Introduction


The Gates Salon: Some History
by Lonely Christopher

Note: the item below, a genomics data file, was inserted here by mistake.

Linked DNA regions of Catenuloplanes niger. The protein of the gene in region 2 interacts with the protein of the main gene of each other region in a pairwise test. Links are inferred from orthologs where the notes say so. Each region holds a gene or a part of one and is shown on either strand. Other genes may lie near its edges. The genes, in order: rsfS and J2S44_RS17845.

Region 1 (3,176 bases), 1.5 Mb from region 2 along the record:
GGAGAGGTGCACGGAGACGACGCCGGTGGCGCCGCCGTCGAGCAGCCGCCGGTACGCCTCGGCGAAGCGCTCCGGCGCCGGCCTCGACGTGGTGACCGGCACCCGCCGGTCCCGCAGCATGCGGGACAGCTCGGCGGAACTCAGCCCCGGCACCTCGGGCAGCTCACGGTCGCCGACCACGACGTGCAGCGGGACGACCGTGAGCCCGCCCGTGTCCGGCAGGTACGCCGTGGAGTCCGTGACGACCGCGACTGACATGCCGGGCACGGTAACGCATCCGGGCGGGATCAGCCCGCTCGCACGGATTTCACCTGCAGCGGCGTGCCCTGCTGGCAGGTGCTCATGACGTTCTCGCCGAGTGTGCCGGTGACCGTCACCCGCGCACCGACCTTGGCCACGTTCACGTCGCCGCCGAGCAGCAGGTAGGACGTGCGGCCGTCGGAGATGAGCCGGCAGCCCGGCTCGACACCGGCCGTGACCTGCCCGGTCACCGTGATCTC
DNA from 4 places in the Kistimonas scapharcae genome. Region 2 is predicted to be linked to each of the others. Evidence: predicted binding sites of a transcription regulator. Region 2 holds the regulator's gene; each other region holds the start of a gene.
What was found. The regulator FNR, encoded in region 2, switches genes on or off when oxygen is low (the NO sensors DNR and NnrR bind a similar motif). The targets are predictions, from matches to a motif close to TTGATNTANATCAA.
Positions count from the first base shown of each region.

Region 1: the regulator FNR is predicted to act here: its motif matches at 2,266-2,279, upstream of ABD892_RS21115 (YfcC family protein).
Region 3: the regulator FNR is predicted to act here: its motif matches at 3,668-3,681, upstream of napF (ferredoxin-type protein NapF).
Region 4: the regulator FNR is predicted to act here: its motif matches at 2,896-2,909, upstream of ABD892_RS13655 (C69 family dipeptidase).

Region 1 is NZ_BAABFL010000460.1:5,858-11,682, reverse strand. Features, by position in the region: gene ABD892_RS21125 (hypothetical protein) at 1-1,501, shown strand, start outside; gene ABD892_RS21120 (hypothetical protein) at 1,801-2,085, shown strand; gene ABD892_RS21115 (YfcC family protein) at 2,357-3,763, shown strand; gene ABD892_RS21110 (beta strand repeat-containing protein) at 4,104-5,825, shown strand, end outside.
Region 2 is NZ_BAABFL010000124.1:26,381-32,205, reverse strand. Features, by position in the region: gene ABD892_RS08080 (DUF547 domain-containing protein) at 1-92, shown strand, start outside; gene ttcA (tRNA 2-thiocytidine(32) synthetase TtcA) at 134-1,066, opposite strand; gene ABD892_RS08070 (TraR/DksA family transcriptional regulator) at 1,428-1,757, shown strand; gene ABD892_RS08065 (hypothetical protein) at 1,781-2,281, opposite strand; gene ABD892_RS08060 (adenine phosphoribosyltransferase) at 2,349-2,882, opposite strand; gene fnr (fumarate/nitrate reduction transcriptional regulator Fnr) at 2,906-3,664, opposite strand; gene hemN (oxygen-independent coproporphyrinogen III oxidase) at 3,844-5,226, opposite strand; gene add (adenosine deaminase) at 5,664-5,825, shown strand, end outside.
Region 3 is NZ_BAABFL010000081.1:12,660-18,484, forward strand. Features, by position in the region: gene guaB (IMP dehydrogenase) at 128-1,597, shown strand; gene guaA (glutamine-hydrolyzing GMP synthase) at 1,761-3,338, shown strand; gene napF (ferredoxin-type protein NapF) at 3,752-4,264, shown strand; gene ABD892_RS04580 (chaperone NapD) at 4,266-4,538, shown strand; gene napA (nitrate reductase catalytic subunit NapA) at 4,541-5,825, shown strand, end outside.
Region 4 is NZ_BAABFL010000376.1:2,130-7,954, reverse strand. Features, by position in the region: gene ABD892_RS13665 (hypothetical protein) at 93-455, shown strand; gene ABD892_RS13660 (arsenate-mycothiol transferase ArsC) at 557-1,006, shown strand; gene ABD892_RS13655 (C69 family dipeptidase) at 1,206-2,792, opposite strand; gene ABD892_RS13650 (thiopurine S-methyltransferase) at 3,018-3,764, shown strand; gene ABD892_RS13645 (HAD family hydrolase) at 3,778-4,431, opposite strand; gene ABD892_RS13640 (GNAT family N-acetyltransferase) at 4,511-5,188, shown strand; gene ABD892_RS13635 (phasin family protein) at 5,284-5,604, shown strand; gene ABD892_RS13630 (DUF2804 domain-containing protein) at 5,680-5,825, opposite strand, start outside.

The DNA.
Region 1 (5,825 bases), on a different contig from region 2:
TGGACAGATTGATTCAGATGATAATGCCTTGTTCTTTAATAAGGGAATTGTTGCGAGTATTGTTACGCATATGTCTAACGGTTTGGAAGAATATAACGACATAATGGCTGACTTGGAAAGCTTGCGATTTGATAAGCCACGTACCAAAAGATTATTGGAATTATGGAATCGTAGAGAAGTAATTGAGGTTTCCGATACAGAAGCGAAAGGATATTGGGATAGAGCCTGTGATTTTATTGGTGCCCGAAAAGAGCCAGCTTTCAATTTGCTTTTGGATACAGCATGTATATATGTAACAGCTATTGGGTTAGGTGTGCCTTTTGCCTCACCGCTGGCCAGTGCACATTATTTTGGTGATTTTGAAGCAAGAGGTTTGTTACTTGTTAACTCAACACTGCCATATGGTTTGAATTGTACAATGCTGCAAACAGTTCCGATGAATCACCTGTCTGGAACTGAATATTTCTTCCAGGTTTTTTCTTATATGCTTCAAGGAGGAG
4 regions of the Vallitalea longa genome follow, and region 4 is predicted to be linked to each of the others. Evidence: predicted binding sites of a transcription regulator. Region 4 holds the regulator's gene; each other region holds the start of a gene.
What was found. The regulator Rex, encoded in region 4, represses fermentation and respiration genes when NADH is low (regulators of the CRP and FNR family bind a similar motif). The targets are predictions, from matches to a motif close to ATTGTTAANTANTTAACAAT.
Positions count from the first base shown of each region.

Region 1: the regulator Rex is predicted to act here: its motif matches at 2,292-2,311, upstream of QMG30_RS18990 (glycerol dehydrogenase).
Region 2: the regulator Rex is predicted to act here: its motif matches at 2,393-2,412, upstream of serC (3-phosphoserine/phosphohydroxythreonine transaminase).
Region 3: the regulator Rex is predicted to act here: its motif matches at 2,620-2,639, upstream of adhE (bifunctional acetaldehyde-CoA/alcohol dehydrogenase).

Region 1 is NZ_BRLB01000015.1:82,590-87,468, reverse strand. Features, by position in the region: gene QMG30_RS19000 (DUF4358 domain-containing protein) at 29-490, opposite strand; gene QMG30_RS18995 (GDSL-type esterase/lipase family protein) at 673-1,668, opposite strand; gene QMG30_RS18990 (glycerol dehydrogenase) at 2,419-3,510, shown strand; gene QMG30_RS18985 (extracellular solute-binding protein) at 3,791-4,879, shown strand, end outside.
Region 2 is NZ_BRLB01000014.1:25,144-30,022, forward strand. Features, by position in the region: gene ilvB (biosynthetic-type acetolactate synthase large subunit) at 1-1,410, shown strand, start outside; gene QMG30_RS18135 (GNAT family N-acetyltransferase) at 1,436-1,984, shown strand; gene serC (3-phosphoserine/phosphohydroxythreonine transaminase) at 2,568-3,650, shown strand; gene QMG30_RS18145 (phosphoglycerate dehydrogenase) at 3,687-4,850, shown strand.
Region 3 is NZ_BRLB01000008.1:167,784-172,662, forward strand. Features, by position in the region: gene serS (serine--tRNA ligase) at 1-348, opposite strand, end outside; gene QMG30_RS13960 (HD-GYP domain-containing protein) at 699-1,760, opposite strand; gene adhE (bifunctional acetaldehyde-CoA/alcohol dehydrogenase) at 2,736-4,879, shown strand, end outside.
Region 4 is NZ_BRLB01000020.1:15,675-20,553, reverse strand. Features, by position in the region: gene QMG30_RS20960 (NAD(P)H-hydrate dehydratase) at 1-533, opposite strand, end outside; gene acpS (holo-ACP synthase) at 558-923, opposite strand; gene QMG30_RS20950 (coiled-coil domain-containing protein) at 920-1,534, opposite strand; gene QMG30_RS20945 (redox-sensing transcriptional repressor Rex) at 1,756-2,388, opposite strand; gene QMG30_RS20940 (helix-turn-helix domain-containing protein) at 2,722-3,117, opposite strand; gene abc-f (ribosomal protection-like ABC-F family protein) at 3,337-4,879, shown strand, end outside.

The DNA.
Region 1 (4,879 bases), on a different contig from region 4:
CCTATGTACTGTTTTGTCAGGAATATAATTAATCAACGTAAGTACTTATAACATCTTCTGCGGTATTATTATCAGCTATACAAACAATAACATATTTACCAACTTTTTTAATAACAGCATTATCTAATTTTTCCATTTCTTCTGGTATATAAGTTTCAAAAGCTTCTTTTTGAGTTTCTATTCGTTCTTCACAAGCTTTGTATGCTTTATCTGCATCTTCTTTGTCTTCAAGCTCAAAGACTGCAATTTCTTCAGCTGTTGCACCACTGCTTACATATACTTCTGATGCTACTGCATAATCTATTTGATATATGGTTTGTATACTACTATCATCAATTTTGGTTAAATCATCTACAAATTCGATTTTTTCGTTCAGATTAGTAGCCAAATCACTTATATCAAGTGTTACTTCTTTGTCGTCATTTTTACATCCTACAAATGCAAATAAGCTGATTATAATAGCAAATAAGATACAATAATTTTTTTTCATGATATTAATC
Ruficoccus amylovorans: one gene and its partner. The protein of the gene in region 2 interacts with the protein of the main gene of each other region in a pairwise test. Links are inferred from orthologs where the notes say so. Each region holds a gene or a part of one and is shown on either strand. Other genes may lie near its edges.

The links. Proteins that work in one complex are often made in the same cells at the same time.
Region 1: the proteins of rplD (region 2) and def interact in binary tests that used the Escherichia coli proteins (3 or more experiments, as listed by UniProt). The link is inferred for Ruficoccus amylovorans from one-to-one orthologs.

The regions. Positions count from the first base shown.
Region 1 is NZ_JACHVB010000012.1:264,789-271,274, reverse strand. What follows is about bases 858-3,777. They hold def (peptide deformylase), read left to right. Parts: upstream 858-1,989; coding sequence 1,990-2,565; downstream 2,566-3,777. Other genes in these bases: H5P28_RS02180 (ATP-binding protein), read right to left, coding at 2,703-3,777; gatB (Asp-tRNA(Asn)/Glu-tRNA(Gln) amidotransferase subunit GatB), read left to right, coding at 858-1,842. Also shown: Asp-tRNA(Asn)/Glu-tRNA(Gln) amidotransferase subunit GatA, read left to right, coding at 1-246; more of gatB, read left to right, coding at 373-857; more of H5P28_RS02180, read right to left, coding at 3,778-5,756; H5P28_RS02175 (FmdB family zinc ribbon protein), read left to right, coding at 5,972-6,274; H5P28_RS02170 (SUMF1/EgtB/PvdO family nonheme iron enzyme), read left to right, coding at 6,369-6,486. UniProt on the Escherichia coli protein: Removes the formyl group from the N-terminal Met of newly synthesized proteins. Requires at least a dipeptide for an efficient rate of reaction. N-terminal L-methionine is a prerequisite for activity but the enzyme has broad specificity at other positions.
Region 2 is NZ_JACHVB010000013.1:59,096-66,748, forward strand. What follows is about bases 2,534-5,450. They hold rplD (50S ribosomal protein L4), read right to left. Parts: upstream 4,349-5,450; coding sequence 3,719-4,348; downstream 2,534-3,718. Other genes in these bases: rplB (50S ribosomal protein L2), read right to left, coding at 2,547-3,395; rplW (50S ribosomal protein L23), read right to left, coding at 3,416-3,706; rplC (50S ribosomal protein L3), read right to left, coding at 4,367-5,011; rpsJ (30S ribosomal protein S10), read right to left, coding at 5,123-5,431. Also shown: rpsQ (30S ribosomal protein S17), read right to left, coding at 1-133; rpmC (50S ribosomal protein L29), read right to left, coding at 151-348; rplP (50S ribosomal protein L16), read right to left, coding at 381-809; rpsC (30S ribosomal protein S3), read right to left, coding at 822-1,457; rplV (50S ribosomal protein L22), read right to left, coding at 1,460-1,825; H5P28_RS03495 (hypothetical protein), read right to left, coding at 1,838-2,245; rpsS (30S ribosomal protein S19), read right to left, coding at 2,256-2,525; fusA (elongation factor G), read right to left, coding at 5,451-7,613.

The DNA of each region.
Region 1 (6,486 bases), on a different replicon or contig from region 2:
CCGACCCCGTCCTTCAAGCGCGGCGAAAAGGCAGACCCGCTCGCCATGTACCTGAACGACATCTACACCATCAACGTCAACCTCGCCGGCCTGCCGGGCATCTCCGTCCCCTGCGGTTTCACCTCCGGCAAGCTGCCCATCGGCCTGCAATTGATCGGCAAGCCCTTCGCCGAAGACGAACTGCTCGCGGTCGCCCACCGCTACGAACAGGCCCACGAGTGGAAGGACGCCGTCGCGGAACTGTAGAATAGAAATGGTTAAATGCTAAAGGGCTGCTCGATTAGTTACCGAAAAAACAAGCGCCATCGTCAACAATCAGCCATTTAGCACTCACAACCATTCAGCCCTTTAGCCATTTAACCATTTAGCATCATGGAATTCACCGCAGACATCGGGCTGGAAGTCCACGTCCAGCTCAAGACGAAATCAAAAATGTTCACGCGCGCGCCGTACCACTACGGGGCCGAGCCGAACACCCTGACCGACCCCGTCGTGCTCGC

The poet Richard Loranger described it as “a whirligig of hair & teeth & minds” converged for “a magic cry […] here in Foreverland”; he was right. The Gates Salon is dead, but not really. Our final convention was held on May 7, 2009 --- we had been doing this, in different ways, for four years. What began it, maybe, was the urge to yelp our language to each other. We took that want and fashioned a mode. What you should know about us is that we’re kids and, more importantly, poets, artists, musicians. An unreliable historian might trace some of it all back to the meeting of three students who today identify as Lonely Christopher (I, author), Robert Snyderman, and Sweeney. Anyway, we three, subsequent to our introduction, became the ostensible hosts of many events through which this particular community shaped. Numerous of those also involved met studying creative writing at the undergraduate program of the Pratt Institute, Brooklyn; a bunch of us, as first semester freshmen, habituated an establishment in Fort Greene known as Tillie’s, which was a café hosting bimonthly open mic readings (always Thursdays). We remember infiltrating those open mics, drunk and still drinking (malt liquor out of paper cups the organizers nervously tolerated), spewing our jejune verse out into an eclectic crowd of hipsters, rappers, and poetasters. A week or so after the final Gates Salon, I visited the Bethesda Angel at Central Park with my erstwhile co-hosts Bob and Sweeney --- we couldn’t remember exactly how we decided to found a public reading series there, four years ago (as second semester freshmen), but it probably was something of a separatist gesture (as we started meeting in the park on dates conflicting with the open mics at Tillie’s), our lack of off-campus housing was a consideration (Sweeney had a tenement apartment, but small and sticky), and, anyway, the angel is the most beautiful spot in Central Park (which, dewy-eyed, we loved back then, even though it was almost an hour’s travel from Clinton Hill, where school was). So thus is was, we began a new ritual: some of us would ride up to Big Nick’s, a pizza joint on 71st, for a pie and cheap draft beer, then slowly a crowd of kids would seep into the park, tumbling out of the shadows from different directions into an eventual dusky fellowship around the Bethesda fountain. We’d bring flashlights and lots of booze. Time was we refused rules and restrictions. The reading would begin sometime after nine, kids would share whatever they wanted in no particular order, and this would continue for as long as it had to (usually violating the curfew withal). This enforced lawlessness sometimes encouraged the less mature of us to torture the audience with marathon readings; occasionally a single reader would recite what felt like libraries of callow scribbling --- hour-long filibusters did happen (and I admit to a few solipsistic, interminable performances myself). The crowd usually included our comrades from Pratt, students from Manhattan schools such as Fordham and Marymount, plus clusters of strangers who chanced upon us and stuck around to check it out. Regulars there from the beginning included our dear friend Greg Afinogenov, Mae Saslaw, Harry Cheadle, MarkKate Chillemi (all writers), plus musician Fareed Sajan, visual artist Fred Henzel, native Manhattanite Cary Hooper, and the photographer Julian Shereda-McKenna; twice or thrice our patron saint Richard Loranger became the emcee extraordinaire. Revisiting the scene of the crime recently with Bob and Sweeney, it struck us as miraculous, given the ostentatious locale, that our rowdy activity, our definite violations of park code and city ordinances, went so long ignored or undetected by the authorities. Of course, the night did come when a tractor full of park police plowed out of the Ramble and caught us in the act, dispensing drinking tickets forthwith. Unfortunately, because of the volume of the ticketed, processing everything became herculean, and the cops presently allowed us to drink all the contraband they had just finished confiscating from underneath the ineffectual drapes we made out of sweaters and manuscript pages (to conceal our criminals bottles, initially) --- the only stipulation in this concession, though, was that we chug all the booze down before they were done running our names through their portable computer. Comically, we all descended upon the line-up of malt liquor 40s, whiskey pints, and giant jugs of sangria; property and ownership became irrelevant and we just drank, desperately and vigorously, and quickly decided to continue the reading as we waited (I still remember delivering a poem to my friends while the lights of a newly arrived police cruiser flickered across the dark landscape). The cops, in that way, were friendly; they even let us piss in the bushes. We tried a few more times to meet at the angel for sober readings, but were never able to convince anyone of prohibition’s necessity. When the three hosts moved into a Bed-Stuy apartment the following semester, my proposal to turn the reading series into a nominal salon to be held indoors, like my idol Stein had done, was accepted. The Gates Salon began then. (We named it thus considering our address on Gates Avenue, between Franklin and Classon --- our quarters were given the name the Gates Platform by Fareed Sajan.) To commemorate this initiation, the mutation of our poetic revelries, we commissioned artist Fred Henzel to turn our new apartment into a tremendous and sculptural installation. Henzel wrapped the surfaces of our living room with garish blue tarp and floor-to-ceiling pink wallpaper, decorating the place like an unhinged birthday cake (bathroom visitors discovered the tub in use as a ball pit). The Salon, though it lapsed into unmanageability here and there, was more formal than what we had been doing outside; the lack of any hierarchical reading list kept, but an unspoken and nebulous inclination of certain procedures grew slowly codified. The regulars came to be known as the faithful --- terminology from Proust, who wrote of a different kind of salon (nevertheless held Thursdays). The faithful sat attentive and close to the reader, while a clutter of less-interested kids gathered in the back --- they became known as the groundlings (and were a sometime problem). We knew when something was going wrong and needed fixing. After a string of unpleasant readings, where minds and mouths loudly wandered and we worried control was collapsing totally, the three hosts called a meeting to discuss solutions. We decided to sacrificially preserve our sobriety next time and that subsequent reading began when I delivered a speech, jotted on note cards, which we had communally authored. We kept the cards: “This series is unique because we strive to focus not on the ego of the individual, but on the strength of the community […] We are here living in arguably the literary capital of the planet during a very exciting time for Brooklyn in which writers and artists have the opportunity to form lasting & profound relationships within a thriving youth community […] This convergence of friends is not about forcing a specific idea or style upon anyone --- we are not coming together strictly because of any similarities and we do not wish to make anyone conform to one set of aesthetics or some particular manifesto or philosophy --- we are about dif. artists coming together from dif. places to not only share our work but absorb the work of others and, most importantly, to grow in our own ways as a result of meeting and operating as a group.” That fledgling rhetoric would develop and become foundational to our articulations of value re the Corresponding Society, a small press that came from this community. The faithful upstairs (and then downstairs, when our landlord moved us to the building’s basement after two years of complaints from our neighbors) included writers Mandy Richichi, Dave Swensen, Allie Viall, Gabe Sorell, Jody Buchman, Max Briton, Adrian Shirk, Jenny Stohlmann, Gray Hurlburt, Carrie Gormely, Stephanie Willis, Rachel Bennet-Pelz, Chanelle Bergeron, Scott Tomford, Katie Przybylski, Phillipe Arman, Amber Stewart, Lucy Blodgett, Maxim Smyrnyi, Knina Skrikheartz, Ellen Kennedy, Zach German, Jen Hyde, Matthew Daniel, and Joshua Furst (to name a few), and well as photographer Kendal Mills, designer David Bernstein, musician Keenan Mitchell, and illustrators Sophie Johnson and Ray Ray Mitrano. A quality of the salon as it aged was the unpredictability of its audience makeup. The faithful came regularly, but the general crowd was eccentrically unpredictable: one week would be intimate and between friends, the next week would resemble a rent party populated by a bunch of strangers from everywhere --- there was a boy named Horatio, transplanted from China, who read wonderfully tortured poems about his social anxiety (in glorious lines of broken English); there were those who came because it was the thing to do on a Thursday night; there were string trios and guitarists (and amateur guitarists) who could easily close the reading by turning it into a dance party. The idea was simple, egalitarian as we could make it, and unpretentious --- we all just wanted to share. Side effects included excessive drunkenness, an entire student population chronically hungover for Friday morning classes, and, only naturally, getting laid here and there. The extent to which everything aforementioned was predicated on the Pratt Institute became clear when those involved in this fellowship who were students at that particular school grew of age to graduate. Fundamentally, the three hosts, having experienced friendly and intellectual cohabitation for most of our undergraduate careers, are now separating geographically; the Gates Platform is disbanding. Many of the faithful, the same age, are entering periods of change, re-situation. The end is never the end, obviously; we will turn into something and thus rise phoenix-like from the grave --- but it’ll never be like this again. That’s not negative --- and we posit the operations of the Corresponding Society as evidence that this community of writers, made of those whose determination occurred in the crucible of these few bygone years, is alive and vital. The death of the Gates Salon signals a paradigmatic shift… fun. This has been a text to celebrate what has happened --- how we loved to, as Richard Loranger put it, “traverse light as a matter of kind, arching archly toward the metamorph[.]” What misadventure! Walking away from the park, from Bethesda, with my pals Bob and Sweeney (following our posthumous and sentimental pilgrimage to the angelic vortex), I remembered the past this way: “We thought we were invincible --- and half the time we were right.” Sweeney snickered slyly and corrected me: “If you really want to be honest about it, we were right way more than half the time.” The, uh, end [?]